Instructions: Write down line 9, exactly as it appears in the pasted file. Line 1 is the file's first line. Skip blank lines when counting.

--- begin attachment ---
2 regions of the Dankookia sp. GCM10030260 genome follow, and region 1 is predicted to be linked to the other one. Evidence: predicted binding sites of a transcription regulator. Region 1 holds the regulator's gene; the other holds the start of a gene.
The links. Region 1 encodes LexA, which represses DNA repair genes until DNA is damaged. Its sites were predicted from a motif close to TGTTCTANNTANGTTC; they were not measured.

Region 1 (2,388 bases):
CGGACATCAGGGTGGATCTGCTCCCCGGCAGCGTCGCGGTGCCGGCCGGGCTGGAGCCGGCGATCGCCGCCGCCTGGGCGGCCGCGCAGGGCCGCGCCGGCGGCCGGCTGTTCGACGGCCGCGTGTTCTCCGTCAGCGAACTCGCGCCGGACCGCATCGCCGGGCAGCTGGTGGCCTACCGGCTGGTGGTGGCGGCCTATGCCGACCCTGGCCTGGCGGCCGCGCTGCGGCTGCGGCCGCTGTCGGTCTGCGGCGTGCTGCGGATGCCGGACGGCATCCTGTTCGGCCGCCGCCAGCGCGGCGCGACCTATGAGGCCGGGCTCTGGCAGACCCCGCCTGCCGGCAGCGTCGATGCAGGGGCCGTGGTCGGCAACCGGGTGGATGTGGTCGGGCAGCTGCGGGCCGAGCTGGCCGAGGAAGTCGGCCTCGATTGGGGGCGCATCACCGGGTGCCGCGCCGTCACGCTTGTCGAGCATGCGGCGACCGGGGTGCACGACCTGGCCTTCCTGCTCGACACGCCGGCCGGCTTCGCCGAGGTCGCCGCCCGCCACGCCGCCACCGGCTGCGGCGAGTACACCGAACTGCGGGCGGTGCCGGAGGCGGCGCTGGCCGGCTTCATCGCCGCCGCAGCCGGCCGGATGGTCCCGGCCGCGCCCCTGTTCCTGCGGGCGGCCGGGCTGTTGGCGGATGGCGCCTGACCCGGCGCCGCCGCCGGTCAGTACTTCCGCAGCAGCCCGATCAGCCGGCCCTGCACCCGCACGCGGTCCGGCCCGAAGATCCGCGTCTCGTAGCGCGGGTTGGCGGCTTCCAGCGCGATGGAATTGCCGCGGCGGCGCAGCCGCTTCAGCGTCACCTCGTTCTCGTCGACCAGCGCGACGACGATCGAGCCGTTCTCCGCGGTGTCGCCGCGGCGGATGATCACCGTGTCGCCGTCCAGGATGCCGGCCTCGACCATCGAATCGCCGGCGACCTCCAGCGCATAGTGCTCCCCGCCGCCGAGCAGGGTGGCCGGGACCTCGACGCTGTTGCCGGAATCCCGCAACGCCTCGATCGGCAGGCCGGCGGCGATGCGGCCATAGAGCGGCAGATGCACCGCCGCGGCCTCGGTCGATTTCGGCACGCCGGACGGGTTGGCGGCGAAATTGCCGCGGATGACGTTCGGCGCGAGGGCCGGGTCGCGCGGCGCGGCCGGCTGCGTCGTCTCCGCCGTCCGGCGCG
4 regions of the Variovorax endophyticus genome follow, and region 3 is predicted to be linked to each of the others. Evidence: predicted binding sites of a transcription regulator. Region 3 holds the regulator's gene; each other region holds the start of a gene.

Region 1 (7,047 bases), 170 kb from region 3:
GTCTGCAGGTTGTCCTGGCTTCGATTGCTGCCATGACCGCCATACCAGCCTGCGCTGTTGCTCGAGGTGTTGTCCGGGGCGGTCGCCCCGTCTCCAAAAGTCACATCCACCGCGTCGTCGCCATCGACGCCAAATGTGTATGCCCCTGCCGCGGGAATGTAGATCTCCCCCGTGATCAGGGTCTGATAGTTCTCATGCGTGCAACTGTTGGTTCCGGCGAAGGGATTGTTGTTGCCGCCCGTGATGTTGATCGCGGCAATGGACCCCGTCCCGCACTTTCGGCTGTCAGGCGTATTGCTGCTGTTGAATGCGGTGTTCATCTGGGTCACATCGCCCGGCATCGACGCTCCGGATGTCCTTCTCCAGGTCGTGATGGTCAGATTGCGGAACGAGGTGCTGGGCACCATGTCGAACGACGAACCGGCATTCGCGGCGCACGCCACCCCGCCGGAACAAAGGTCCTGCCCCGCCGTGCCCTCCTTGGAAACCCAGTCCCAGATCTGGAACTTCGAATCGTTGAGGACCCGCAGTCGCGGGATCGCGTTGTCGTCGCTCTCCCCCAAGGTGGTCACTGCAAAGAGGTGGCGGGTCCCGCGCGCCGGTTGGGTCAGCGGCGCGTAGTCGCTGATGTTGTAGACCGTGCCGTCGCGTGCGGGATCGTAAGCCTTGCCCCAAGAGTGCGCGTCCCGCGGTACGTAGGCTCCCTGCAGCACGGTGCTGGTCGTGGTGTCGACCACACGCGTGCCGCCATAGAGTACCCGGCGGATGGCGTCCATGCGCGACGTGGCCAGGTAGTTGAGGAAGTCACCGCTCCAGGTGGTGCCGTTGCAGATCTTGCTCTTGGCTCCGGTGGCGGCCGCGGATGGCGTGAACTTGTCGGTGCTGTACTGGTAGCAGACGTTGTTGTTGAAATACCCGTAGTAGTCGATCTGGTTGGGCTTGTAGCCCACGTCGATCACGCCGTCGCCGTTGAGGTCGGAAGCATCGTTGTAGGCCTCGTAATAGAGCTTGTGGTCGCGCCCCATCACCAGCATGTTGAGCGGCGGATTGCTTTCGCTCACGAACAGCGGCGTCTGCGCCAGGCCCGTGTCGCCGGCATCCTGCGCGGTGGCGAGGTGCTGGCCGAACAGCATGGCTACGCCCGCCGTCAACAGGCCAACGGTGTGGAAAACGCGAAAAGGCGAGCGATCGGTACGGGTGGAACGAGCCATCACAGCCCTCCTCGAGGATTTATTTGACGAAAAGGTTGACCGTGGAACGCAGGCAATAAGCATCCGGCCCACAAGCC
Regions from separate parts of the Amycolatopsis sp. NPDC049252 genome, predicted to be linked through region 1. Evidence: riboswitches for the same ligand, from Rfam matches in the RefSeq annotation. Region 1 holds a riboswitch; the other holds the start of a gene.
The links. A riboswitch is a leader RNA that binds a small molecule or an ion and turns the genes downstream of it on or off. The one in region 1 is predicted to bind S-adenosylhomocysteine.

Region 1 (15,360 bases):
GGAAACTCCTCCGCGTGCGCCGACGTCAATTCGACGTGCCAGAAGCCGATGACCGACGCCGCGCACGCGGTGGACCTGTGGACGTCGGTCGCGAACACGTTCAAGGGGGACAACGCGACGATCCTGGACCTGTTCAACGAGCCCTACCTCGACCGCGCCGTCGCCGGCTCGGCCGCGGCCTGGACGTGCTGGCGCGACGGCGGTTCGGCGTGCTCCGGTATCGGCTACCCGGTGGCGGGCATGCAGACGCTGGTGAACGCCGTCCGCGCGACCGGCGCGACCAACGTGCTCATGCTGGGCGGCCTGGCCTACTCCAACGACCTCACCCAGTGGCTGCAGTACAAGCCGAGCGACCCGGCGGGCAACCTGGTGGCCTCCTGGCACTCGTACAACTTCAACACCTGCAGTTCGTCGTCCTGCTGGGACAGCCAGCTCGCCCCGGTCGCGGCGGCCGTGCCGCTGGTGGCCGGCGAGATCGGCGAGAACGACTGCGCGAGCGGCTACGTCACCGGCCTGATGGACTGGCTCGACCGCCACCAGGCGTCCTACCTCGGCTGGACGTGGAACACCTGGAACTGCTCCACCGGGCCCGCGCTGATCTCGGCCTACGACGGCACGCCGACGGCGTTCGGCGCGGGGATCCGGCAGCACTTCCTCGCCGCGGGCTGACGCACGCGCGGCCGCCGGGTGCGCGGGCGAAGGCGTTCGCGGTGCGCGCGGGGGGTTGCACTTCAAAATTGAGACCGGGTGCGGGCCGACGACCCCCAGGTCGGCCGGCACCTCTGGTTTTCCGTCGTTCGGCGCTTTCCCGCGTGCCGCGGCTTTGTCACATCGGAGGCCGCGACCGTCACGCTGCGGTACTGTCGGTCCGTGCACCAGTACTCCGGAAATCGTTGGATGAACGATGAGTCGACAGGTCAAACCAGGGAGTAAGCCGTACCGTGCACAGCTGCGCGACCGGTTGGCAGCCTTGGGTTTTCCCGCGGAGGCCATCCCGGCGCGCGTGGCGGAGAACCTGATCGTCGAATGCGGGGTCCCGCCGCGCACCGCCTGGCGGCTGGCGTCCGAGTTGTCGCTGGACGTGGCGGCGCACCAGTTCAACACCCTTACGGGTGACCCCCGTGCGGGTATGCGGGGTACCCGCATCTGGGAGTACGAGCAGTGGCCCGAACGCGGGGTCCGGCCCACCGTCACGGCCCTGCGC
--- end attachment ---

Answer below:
The links. A riboswitch is a leader RNA that binds a small molecule or an ion and turns the genes downstream of it on or off. The one in region 1 is predicted to bind S-adenosylhomocysteine.